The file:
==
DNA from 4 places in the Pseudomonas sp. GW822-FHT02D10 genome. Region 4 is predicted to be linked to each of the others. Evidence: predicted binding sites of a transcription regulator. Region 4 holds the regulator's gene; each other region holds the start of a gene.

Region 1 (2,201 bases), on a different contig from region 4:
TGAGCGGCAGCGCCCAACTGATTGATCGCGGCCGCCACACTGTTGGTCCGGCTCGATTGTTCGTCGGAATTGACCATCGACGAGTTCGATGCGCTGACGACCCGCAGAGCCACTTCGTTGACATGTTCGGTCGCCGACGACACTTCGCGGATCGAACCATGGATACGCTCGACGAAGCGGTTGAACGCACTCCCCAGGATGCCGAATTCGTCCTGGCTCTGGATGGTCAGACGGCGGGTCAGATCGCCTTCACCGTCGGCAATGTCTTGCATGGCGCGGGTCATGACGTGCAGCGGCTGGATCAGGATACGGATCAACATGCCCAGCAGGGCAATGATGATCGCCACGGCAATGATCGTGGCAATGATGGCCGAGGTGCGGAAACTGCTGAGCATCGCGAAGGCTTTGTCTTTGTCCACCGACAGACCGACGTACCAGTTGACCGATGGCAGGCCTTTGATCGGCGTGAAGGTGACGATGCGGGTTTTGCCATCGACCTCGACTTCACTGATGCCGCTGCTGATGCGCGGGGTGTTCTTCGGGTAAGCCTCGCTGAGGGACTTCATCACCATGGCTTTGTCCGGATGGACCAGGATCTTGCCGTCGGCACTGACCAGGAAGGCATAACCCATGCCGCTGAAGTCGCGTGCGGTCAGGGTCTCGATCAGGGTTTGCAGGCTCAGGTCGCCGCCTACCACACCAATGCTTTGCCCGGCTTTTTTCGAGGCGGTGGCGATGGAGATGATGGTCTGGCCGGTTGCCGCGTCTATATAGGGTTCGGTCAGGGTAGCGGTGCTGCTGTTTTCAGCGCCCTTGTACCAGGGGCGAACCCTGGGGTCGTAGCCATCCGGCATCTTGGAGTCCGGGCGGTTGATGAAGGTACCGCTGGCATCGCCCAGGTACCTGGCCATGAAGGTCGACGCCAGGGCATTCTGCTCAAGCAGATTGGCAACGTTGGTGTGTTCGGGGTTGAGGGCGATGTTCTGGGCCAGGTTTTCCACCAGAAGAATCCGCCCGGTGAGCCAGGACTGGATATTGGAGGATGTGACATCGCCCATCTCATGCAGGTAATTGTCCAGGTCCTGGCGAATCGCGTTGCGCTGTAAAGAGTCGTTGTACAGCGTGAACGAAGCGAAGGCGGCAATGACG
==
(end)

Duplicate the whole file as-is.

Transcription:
DNA from 4 places in the Pseudomonas sp. GW822-FHT02D10 genome. Region 4 is predicted to be linked to each of the others. Evidence: predicted binding sites of a transcription regulator. Region 4 holds the regulator's gene; each other region holds the start of a gene.

Region 1 (2,201 bases), on a different contig from region 4:
TGAGCGGCAGCGCCCAACTGATTGATCGCGGCCGCCACACTGTTGGTCCGGCTCGATTGTTCGTCGGAATTGACCATCGACGAGTTCGATGCGCTGACGACCCGCAGAGCCACTTCGTTGACATGTTCGGTCGCCGACGACACTTCGCGGATCGAACCATGGATACGCTCGACGAAGCGGTTGAACGCACTCCCCAGGATGCCGAATTCGTCCTGGCTCTGGATGGTCAGACGGCGGGTCAGATCGCCTTCACCGTCGGCAATGTCTTGCATGGCGCGGGTCATGACGTGCAGCGGCTGGATCAGGATACGGATCAACATGCCCAGCAGGGCAATGATGATCGCCACGGCAATGATCGTGGCAATGATGGCCGAGGTGCGGAAACTGCTGAGCATCGCGAAGGCTTTGTCTTTGTCCACCGACAGACCGACGTACCAGTTGACCGATGGCAGGCCTTTGATCGGCGTGAAGGTGACGATGCGGGTTTTGCCATCGACCTCGACTTCACTGATGCCGCTGCTGATGCGCGGGGTGTTCTTCGGGTAAGCCTCGCTGAGGGACTTCATCACCATGGCTTTGTCCGGATGGACCAGGATCTTGCCGTCGGCACTGACCAGGAAGGCATAACCCATGCCGCTGAAGTCGCGTGCGGTCAGGGTCTCGATCAGGGTTTGCAGGCTCAGGTCGCCGCCTACCACACCAATGCTTTGCCCGGCTTTTTTCGAGGCGGTGGCGATGGAGATGATGGTCTGGCCGGTTGCCGCGTCTATATAGGGTTCGGTCAGGGTAGCGGTGCTGCTGTTTTCAGCGCCCTTGTACCAGGGGCGAACCCTGGGGTCGTAGCCATCCGGCATCTTGGAGTCCGGGCGGTTGATGAAGGTACCGCTGGCATCGCCCAGGTACCTGGCCATGAAGGTCGACGCCAGGGCATTCTGCTCAAGCAGATTGGCAACGTTGGTGTGTTCGGGGTTGAGGGCGATGTTCTGGGCCAGGTTTTCCACCAGAAGAATCCGCCCGGTGAGCCAGGACTGGATATTGGAGGATGTGACATCGCCCATCTCATGCAGGTAATTGTCCAGGTCCTGGCGAATCGCGTTGCGCTGTAAAGAGTCGTTGTACAGCGTGAACGAAGCGAAGGCGGCAATGACG